Creators often speak of living their creations, as in experiencing their emotions, thinking their thoughts as if they are their own. That’s the job; to get inside these imagined personalities and pump life into where there once was none.
Filmmaker Eliza Hittman takes it one step further. She doesn’t just float down into their realm upon the page; she literally walks the streets that her character walks. She goes where they go. Says what they say. Imagines what they imagine. She gets as close to their being as possible, then she goes and makes her movie.
Her latest effort, Never Rarely Sometimes Always, tracks the journey of two friends as they quietly escape their Pennsylvania hometown by bus and travel north to New York City, where one can terminate an unwanted pregnancy. Before she ever went behind the camera, Hittman made the same trek in the same fashion. The expedition solidified her characters’ experience and her confidence in telling their story. There was no denying their environment because it was anything but an ephemeral fantasy. She lived it. Therefore she knew it. Making the film was merely a matter of translation.
“That kind of research informs the backdrop,” explains Hittman. “The type of world that I’m creating onscreen, but it doesn’t really inform the character. It does minimally, but the character comes from me.”
Autumn, the central figure, rests atop the frame of Sidney Flanigan, a first-time actress who initially encountered Hittman at a wedding in Buffalo. The young musician infected the director’s consciousness, and she began to track Sidney’s creative pursuits through her Facebook videos. After a little while, Hittman knew Sidney was the only person who could bring her character to life.
Scott Cummings, Hittman’s partner and editor on Never Rarely Sometimes Always, was the first to friend Sidney on Facebook after the wedding. He was just one of the hundreds of mutuals that hid on her page. “I’ve been a local musician in Buffalo for so long,” explains Flanigan. “Just playing in bars and cafes and basements and houses. I never thought anyone was watching. I always thought my life was always going to be small. Then, it’s kind of wild.”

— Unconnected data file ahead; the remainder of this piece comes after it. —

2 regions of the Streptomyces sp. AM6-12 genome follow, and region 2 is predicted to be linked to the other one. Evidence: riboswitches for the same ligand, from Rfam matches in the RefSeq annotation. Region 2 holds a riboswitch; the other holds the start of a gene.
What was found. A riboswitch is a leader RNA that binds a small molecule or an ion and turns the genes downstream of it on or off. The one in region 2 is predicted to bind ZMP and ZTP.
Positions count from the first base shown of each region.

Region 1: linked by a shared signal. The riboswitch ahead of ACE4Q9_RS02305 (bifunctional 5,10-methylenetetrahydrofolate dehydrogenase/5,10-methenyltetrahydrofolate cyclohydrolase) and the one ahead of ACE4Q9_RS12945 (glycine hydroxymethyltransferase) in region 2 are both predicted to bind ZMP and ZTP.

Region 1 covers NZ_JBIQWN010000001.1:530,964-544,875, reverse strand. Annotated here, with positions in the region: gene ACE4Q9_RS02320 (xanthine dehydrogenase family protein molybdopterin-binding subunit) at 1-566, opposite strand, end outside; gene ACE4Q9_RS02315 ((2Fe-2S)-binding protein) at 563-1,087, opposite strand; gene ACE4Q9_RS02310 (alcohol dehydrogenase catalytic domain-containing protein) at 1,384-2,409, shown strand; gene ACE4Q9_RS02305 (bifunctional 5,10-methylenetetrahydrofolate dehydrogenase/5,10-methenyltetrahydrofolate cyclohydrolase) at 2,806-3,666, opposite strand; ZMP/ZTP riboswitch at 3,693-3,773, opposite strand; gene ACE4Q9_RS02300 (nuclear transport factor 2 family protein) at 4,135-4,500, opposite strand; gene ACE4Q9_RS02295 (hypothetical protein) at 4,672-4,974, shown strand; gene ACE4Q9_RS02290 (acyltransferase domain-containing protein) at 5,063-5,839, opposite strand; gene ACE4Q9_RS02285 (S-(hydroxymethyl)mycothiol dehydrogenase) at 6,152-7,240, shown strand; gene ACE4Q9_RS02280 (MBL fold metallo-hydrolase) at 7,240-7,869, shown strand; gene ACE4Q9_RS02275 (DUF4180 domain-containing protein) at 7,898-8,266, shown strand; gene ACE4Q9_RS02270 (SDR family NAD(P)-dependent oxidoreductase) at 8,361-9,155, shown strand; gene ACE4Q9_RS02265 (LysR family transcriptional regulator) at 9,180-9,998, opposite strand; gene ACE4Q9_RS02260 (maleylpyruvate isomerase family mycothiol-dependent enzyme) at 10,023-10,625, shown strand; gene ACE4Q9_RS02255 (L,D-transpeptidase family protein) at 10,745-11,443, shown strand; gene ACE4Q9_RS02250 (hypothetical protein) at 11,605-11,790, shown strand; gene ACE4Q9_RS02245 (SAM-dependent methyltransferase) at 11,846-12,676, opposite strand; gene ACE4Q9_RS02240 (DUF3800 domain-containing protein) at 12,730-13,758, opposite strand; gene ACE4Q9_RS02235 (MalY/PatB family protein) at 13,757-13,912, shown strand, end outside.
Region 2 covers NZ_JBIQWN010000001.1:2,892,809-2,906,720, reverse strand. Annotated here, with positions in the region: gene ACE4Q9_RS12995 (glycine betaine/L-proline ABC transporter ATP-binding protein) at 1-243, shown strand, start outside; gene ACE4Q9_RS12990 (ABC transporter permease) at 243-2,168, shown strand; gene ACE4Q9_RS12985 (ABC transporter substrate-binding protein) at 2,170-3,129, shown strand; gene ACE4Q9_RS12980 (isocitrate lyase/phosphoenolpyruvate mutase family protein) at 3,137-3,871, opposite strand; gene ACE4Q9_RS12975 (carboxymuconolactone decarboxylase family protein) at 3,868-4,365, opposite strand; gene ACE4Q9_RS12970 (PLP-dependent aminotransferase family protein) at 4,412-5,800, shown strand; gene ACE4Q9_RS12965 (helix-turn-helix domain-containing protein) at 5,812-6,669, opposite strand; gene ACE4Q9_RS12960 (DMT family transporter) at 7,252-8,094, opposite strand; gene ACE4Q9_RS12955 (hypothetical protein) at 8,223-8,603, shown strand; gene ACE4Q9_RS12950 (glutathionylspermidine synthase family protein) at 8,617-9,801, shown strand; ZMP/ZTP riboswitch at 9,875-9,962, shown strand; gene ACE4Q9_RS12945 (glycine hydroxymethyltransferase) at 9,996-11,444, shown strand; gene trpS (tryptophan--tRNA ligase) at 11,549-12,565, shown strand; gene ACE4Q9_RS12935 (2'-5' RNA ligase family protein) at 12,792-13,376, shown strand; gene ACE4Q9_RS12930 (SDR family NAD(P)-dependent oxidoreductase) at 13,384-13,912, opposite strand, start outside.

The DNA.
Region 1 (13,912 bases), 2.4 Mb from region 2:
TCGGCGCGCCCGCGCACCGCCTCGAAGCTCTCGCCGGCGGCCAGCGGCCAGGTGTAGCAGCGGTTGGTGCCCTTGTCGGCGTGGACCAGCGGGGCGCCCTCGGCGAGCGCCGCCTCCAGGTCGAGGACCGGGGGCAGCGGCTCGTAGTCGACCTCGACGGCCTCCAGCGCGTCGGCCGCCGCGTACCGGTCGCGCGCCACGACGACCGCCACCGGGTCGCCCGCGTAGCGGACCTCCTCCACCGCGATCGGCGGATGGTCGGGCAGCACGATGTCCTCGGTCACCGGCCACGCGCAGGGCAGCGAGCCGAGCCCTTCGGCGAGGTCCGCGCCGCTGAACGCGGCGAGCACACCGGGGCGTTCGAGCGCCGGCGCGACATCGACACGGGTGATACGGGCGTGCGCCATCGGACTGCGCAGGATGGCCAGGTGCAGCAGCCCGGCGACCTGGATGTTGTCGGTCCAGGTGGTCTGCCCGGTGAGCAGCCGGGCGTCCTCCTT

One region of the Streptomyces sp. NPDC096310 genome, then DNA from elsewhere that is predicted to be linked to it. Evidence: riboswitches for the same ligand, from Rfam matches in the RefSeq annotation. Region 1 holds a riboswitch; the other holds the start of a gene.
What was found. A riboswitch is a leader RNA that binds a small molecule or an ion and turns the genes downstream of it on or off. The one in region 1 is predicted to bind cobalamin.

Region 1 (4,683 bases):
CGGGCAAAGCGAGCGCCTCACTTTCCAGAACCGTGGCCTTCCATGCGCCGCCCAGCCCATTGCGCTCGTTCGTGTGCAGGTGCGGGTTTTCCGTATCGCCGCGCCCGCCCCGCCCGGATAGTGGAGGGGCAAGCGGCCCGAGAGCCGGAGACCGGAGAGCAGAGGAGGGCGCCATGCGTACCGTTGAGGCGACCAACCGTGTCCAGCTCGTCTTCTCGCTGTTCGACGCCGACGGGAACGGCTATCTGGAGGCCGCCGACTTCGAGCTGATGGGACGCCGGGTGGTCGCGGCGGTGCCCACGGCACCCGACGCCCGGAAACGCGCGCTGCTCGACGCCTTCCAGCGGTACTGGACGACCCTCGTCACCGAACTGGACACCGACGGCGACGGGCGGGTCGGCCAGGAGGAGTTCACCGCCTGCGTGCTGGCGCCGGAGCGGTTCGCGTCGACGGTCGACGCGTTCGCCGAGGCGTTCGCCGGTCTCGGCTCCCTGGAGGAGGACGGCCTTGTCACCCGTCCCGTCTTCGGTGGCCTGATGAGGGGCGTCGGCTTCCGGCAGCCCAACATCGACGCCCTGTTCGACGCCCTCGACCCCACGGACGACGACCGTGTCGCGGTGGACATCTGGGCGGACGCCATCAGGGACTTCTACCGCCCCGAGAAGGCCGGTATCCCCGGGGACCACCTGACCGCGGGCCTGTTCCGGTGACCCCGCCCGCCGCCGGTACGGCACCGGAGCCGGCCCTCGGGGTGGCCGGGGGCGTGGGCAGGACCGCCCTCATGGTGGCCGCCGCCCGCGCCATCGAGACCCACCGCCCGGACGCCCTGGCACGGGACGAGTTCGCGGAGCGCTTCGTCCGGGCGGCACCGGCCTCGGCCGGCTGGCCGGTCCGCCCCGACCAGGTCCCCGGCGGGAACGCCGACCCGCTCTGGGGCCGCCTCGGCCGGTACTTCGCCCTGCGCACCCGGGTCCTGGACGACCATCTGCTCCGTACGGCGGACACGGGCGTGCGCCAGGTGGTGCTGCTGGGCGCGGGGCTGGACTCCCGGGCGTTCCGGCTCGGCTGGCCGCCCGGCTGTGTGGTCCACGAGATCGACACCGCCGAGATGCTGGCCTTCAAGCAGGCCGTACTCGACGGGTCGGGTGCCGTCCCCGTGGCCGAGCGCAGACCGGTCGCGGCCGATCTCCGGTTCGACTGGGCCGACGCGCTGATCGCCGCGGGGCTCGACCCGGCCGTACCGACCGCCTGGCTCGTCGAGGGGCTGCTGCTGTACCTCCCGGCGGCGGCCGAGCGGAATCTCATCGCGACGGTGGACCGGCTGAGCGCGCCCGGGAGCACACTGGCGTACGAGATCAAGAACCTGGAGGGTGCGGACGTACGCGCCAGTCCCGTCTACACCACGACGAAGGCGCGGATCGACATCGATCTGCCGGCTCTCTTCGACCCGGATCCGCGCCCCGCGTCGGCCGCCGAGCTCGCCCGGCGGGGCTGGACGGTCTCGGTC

As careful as she was to bring an authentic vision to the screen, Hittman did not want to do so at the expense of her performers’ sanity. She was careful to establish a barrier between reality and the fictional reality being constructed. That contrast is not tiny.
“We spent time talking about this girl, and Sidney’s world,” says Hittman. “That’s different than the character’s world. It’s important to differentiate. You know? Sidney is not the character; she’s representing the character. I think that’s important for an actor to know and to maintain those boundaries.”
“Personally, I tried to use myself plus the character,” says Flanigan. “I tried not to think too hard, and I didn’t want to distance her, the character, too much from me. But I also didn’t want it to be like, ‘Oh, she is me, and I am her.’ I didn’t want to confuse it like that. At the same time, I wanted to make sure that it seemed natural in the sense that I wasn’t trying too hard to be somebody else.”